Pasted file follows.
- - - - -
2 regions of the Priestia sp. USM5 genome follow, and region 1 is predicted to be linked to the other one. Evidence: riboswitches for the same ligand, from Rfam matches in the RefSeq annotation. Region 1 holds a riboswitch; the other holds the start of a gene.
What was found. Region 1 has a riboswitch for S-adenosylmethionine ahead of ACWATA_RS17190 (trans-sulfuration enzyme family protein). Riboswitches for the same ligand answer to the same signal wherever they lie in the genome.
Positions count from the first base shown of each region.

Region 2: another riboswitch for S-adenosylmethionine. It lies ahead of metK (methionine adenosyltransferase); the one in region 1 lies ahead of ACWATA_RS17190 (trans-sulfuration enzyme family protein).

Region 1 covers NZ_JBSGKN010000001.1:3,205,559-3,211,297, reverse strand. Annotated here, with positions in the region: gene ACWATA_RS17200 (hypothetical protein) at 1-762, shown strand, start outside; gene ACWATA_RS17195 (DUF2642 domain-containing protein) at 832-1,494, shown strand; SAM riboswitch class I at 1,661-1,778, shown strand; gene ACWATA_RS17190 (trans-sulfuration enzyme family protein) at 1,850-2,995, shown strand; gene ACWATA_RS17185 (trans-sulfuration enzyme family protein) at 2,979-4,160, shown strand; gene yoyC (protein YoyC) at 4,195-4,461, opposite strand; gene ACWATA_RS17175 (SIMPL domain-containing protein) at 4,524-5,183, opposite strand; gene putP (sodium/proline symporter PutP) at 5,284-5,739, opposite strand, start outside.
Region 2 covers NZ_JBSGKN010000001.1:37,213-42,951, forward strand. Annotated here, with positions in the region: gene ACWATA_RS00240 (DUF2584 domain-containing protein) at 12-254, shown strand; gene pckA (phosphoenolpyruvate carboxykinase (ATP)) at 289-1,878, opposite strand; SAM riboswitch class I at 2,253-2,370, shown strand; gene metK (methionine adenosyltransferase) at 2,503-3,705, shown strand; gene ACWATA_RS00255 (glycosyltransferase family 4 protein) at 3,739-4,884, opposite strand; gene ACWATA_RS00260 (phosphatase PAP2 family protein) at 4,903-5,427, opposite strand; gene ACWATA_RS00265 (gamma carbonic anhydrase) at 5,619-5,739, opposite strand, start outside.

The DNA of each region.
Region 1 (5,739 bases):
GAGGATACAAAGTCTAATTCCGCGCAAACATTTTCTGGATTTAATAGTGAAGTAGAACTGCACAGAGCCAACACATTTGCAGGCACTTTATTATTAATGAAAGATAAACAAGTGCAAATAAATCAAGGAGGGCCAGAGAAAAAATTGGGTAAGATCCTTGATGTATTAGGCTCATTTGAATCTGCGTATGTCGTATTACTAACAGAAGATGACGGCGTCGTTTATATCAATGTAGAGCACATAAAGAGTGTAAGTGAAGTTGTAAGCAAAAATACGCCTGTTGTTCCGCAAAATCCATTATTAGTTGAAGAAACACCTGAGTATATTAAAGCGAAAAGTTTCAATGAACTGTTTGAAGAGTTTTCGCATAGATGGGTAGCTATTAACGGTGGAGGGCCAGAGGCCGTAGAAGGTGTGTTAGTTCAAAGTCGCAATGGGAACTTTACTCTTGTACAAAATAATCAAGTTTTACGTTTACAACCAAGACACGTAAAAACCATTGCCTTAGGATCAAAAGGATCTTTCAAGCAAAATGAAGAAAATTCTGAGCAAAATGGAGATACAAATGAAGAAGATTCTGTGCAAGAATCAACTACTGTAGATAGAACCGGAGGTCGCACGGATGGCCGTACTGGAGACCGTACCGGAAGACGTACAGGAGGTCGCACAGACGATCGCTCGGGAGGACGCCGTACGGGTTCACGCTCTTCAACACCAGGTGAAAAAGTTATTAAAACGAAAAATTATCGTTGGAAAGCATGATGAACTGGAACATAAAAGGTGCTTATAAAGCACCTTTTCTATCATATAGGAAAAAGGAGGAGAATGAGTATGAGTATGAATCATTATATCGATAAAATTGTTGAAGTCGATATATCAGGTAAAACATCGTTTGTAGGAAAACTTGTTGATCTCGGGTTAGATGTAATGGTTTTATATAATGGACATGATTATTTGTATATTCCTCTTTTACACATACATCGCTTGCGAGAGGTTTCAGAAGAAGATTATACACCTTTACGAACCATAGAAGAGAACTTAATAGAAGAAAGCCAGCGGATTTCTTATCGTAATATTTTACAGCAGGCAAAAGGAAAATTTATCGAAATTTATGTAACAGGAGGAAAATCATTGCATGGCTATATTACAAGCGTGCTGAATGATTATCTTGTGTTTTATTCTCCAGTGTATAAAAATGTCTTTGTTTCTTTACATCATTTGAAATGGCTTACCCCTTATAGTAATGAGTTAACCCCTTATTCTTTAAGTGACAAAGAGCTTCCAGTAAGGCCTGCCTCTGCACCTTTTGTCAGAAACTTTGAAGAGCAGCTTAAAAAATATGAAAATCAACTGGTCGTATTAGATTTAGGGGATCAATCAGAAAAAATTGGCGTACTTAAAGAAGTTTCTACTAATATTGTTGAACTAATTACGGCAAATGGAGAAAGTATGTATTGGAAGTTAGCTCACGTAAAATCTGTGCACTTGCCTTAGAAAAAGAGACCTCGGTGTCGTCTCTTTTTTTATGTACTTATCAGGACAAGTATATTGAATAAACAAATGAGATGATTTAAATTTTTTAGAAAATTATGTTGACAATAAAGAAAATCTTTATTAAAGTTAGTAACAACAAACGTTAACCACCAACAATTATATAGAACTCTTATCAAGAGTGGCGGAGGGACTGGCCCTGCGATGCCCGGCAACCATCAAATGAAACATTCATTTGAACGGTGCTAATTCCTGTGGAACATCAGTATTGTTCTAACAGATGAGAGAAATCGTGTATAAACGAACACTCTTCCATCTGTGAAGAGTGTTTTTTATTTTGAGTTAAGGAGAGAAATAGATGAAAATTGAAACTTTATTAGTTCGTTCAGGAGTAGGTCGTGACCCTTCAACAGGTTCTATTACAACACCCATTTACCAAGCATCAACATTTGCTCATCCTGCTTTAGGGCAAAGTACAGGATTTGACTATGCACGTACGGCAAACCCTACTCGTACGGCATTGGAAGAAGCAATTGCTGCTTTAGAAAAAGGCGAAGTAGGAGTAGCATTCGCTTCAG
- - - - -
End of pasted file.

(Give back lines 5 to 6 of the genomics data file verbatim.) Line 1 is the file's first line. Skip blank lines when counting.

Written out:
Region 1 covers NZ_JBSGKN010000001.1:3,205,559-3,211,297, reverse strand. Annotated here, with positions in the region: gene ACWATA_RS17200 (hypothetical protein) at 1-762, shown strand, start outside; gene ACWATA_RS17195 (DUF2642 domain-containing protein) at 832-1,494, shown strand; SAM riboswitch class I at 1,661-1,778, shown strand; gene ACWATA_RS17190 (trans-sulfuration enzyme family protein) at 1,850-2,995, shown strand; gene ACWATA_RS17185 (trans-sulfuration enzyme family protein) at 2,979-4,160, shown strand; gene yoyC (protein YoyC) at 4,195-4,461, opposite strand; gene ACWATA_RS17175 (SIMPL domain-containing protein) at 4,524-5,183, opposite strand; gene putP (sodium/proline symporter PutP) at 5,284-5,739, opposite strand, start outside.
Region 2 covers NZ_JBSGKN010000001.1:37,213-42,951, forward strand. Annotated here, with positions in the region: gene ACWATA_RS00240 (DUF2584 domain-containing protein) at 12-254, shown strand; gene pckA (phosphoenolpyruvate carboxykinase (ATP)) at 289-1,878, opposite strand; SAM riboswitch class I at 2,253-2,370, shown strand; gene metK (methionine adenosyltransferase) at 2,503-3,705, shown strand; gene ACWATA_RS00255 (glycosyltransferase family 4 protein) at 3,739-4,884, opposite strand; gene ACWATA_RS00260 (phosphatase PAP2 family protein) at 4,903-5,427, opposite strand; gene ACWATA_RS00265 (gamma carbonic anhydrase) at 5,619-5,739, opposite strand, start outside.